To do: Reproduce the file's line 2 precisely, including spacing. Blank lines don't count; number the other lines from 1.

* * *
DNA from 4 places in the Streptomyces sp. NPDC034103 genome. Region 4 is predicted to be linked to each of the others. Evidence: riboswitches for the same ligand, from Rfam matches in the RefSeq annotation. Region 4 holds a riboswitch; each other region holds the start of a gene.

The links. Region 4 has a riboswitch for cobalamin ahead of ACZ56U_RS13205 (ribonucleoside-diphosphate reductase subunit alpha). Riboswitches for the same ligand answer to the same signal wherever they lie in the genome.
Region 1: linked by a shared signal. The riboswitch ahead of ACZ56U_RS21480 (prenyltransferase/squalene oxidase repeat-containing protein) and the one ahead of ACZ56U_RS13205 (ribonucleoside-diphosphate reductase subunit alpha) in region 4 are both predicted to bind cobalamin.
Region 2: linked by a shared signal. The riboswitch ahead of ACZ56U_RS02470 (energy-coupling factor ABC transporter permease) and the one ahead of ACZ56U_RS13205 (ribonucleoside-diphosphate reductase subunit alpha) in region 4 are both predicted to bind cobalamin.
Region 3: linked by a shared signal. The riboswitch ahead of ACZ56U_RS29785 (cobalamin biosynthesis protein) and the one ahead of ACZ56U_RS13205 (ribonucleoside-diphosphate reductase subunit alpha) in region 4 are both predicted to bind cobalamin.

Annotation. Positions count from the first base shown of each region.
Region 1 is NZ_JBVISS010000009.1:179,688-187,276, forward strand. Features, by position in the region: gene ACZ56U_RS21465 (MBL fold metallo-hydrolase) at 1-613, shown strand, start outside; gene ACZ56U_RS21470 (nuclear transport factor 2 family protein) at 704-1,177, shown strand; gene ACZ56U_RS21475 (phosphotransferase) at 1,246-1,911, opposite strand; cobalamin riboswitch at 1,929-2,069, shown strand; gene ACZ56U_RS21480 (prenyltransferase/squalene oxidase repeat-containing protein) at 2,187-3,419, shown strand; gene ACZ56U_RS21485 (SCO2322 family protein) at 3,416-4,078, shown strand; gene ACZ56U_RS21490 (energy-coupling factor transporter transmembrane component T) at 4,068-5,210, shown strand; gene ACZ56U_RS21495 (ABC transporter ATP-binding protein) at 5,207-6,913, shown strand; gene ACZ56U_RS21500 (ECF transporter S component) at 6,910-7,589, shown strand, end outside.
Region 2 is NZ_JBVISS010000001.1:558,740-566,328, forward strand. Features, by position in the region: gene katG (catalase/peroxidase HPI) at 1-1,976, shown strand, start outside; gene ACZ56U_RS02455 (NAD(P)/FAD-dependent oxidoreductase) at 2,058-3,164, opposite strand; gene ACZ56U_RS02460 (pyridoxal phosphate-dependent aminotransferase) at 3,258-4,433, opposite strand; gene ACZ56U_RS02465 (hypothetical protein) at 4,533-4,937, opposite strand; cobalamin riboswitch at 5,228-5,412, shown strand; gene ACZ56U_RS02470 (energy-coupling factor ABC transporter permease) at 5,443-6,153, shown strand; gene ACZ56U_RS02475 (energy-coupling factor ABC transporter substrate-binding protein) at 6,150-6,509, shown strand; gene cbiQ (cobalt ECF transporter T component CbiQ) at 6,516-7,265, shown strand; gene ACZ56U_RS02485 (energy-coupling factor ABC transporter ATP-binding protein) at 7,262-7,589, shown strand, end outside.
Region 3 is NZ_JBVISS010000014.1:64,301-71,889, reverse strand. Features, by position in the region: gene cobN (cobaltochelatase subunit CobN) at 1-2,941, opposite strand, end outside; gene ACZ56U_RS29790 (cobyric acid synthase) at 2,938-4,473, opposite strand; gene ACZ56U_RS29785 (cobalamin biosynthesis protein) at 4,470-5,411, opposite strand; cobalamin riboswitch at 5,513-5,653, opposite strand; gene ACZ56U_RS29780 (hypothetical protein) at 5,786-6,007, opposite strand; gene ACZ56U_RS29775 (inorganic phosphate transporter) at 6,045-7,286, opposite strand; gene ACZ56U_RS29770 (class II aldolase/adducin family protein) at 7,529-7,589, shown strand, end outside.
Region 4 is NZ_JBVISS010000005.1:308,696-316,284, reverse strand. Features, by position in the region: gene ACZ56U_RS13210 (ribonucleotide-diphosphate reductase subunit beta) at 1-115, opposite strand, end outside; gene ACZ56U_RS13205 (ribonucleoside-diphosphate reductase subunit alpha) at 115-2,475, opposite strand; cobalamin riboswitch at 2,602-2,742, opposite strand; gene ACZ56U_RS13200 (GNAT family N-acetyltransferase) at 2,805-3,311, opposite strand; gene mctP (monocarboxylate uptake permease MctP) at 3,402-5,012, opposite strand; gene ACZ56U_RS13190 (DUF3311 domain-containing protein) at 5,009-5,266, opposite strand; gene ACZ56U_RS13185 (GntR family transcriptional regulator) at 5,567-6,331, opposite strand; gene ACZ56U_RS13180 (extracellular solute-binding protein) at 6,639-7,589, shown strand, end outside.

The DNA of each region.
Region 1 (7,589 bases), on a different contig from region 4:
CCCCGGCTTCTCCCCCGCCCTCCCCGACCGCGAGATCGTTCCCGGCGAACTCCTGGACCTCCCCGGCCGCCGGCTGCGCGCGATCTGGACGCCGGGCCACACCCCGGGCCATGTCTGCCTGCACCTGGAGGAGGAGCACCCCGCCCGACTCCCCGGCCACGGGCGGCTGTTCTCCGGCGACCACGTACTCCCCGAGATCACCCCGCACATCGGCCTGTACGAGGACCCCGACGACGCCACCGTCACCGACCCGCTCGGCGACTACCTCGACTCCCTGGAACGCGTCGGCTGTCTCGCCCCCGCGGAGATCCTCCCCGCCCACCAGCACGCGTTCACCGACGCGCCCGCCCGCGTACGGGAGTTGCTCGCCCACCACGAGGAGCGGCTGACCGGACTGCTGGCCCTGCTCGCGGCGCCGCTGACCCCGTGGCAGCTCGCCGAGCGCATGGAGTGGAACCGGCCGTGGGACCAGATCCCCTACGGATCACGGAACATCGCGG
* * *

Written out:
The links. Region 4 has a riboswitch for cobalamin ahead of ACZ56U_RS13205 (ribonucleoside-diphosphate reductase subunit alpha). Riboswitches for the same ligand answer to the same signal wherever they lie in the genome.